I believe in forgiveness. I believe in forgiveness because I’ve learned to see the whole person.
“Sometimes I wish you were never born,” she told me when she was angry. Those words were spoken by the woman who carried me in her womb.
More than three decades later and I know Mom still carries those words around like a thousand pound pack. While visiting her a few years ago, she said, “I never go a day without thinking about what I said to you.” We both knew the exact words she meant. She was sitting in her green recliner and couldn’t look at me. Tears began to fill her eyes and reflect the light from the TV. I looked away, shook my head, and mumbled something inaudible as if to say, “Don’t worry about it, no big deal.” But I released no real words. What could I say? It was a big deal.
The passing of time, along with the responsibility of becoming a father has made it possible for me to see Mom with clarity. And through other family members I’ve learned many details of her childhood. I know those words were not her own.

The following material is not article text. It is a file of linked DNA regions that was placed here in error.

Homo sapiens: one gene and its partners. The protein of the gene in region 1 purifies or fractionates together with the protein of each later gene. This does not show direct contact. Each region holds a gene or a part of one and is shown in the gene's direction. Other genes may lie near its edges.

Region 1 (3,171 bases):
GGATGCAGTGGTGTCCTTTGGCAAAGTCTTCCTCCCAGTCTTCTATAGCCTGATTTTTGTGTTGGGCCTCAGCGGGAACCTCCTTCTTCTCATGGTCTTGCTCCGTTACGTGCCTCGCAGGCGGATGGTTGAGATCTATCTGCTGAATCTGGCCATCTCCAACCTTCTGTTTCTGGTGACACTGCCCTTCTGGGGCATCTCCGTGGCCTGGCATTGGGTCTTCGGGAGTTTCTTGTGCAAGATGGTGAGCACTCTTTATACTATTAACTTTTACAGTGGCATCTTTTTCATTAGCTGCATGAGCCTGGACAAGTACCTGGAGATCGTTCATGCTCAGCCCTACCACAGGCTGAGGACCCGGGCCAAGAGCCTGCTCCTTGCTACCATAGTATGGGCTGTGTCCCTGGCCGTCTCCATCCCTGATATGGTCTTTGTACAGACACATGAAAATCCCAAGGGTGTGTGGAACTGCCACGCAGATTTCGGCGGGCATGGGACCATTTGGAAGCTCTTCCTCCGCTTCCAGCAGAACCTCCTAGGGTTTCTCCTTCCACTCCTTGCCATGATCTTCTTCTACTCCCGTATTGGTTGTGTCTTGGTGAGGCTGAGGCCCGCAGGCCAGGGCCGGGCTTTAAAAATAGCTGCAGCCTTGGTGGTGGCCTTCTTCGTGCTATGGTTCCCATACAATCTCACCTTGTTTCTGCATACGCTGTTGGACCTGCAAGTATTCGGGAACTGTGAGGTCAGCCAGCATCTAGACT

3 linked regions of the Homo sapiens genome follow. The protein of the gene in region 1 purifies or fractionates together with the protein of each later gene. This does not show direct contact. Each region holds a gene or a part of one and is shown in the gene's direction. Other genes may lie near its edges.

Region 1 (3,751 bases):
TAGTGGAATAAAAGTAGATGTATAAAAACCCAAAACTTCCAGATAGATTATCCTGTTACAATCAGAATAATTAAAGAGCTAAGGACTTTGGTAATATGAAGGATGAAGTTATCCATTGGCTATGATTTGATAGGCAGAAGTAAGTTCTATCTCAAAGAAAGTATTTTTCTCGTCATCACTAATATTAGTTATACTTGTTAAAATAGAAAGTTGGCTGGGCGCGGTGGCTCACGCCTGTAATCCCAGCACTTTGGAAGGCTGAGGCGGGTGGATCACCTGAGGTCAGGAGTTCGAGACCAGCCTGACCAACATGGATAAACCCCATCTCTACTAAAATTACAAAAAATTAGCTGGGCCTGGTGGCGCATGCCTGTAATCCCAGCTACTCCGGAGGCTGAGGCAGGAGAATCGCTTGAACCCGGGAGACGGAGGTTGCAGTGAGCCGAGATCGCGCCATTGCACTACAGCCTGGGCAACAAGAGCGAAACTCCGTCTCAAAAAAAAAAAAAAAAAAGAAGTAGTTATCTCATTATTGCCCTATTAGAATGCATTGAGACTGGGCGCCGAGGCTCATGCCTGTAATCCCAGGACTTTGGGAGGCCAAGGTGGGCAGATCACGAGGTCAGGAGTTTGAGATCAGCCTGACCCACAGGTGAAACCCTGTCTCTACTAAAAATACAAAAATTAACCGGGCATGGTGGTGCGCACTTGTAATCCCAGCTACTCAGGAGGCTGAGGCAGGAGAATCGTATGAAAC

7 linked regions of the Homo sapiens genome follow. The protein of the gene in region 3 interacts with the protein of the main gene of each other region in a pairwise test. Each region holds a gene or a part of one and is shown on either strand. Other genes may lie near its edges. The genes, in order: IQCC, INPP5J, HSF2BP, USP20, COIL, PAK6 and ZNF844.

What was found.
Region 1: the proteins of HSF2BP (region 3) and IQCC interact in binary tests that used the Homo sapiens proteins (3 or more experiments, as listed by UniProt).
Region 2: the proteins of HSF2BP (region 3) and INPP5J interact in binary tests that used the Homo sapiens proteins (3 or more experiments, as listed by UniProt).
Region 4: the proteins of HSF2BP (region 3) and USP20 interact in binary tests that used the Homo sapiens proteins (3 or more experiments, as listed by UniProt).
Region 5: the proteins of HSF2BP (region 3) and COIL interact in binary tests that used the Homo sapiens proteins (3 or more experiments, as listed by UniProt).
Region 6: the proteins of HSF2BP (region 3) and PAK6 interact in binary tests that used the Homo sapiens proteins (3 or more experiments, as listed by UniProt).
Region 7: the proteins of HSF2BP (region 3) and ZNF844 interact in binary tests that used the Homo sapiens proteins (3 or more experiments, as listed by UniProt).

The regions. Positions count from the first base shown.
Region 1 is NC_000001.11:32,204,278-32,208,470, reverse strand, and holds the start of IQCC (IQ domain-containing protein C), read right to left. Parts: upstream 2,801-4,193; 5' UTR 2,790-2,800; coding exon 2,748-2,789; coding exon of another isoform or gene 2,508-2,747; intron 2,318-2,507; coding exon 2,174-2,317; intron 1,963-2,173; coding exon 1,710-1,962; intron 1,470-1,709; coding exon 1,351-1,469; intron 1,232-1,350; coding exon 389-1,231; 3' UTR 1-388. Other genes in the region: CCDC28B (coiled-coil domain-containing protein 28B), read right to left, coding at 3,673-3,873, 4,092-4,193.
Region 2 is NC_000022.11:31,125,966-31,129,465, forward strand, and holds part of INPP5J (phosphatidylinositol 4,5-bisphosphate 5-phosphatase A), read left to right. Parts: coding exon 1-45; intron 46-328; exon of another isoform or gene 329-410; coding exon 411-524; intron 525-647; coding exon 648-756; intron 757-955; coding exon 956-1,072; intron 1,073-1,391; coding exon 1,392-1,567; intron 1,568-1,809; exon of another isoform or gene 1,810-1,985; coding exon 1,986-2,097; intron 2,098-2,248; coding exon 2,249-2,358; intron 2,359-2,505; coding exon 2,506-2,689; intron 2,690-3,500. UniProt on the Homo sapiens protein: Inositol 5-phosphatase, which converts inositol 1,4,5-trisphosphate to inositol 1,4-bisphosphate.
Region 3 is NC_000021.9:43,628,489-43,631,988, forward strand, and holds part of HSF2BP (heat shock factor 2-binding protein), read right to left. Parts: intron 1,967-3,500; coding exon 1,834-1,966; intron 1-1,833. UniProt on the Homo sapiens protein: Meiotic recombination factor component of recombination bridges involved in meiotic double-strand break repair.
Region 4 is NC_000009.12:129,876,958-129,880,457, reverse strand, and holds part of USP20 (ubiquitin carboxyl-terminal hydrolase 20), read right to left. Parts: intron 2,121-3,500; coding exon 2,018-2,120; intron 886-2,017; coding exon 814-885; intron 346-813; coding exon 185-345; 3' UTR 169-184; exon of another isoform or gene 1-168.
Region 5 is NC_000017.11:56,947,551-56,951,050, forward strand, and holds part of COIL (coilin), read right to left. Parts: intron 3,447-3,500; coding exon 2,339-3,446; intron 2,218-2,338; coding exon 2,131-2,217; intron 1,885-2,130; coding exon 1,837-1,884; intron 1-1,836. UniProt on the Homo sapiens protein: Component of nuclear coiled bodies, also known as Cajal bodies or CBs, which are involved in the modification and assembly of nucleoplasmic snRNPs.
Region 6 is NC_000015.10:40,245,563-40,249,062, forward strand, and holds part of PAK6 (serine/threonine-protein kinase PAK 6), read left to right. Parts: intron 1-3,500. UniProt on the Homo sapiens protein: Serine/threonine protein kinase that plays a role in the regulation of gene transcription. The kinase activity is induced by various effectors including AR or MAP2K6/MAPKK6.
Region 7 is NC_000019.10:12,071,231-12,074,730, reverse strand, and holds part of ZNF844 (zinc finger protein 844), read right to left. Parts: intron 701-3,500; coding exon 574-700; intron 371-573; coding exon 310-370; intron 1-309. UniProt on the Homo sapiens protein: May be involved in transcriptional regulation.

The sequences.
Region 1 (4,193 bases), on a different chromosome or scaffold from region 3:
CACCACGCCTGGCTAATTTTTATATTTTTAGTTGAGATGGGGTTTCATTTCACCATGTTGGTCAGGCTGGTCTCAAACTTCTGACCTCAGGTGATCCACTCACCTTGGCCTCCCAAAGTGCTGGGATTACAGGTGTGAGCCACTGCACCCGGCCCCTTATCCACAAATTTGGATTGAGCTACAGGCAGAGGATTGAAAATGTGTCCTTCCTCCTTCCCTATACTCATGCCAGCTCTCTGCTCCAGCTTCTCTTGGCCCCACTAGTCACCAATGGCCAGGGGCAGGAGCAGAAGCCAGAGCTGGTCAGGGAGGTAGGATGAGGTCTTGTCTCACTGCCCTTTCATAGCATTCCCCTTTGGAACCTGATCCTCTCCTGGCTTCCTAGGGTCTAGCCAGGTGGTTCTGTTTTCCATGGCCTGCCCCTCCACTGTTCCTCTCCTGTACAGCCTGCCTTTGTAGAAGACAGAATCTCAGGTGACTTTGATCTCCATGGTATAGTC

Back when she spoke those words Mom was a divorced woman struggling to provide for three boys on the pay she earned working in a factory. The pressure of taking care of us, in the absence of any support, must have been overwhelming. Mom sacrificed everything for us, including, and most importantly, any chance for a romantic life.
I also have a memory I carry around. It’s much lighter than the one Mom carries and comes to mind most when I’m with my five-year-old daughter, Hannah: Our family was living on a farm in Menifee County, Kentucky. Being a typical eight-year-old, I had won many battles against poison ivy, but this time I thought the ivy was going to win. The palm side of my fingers had become liquid-filled blisters. No remedy had stopped the itching. One night during my bout with the ivy, Mom came home from work around midnight. I was awake and crying. She got me out of bed without saying a word. We went into our small bathroom and I sat on the lip of the tub. I didn’t know what she was going to do, but I knew it would take away the pain, and it did. Mom poured a small amount of bleach into the sink and added warm water. She soaked a white washcloth in the liquid and wrung out the excess. As I looked away anticipating a sting that never came, she took my small hands in hers and caressed my fingers with a touch so delicate that my daughter felt it.
I plan to visit Mom soon. I’ll take her a copy of this piece and tell her it’s time to take off the pack.
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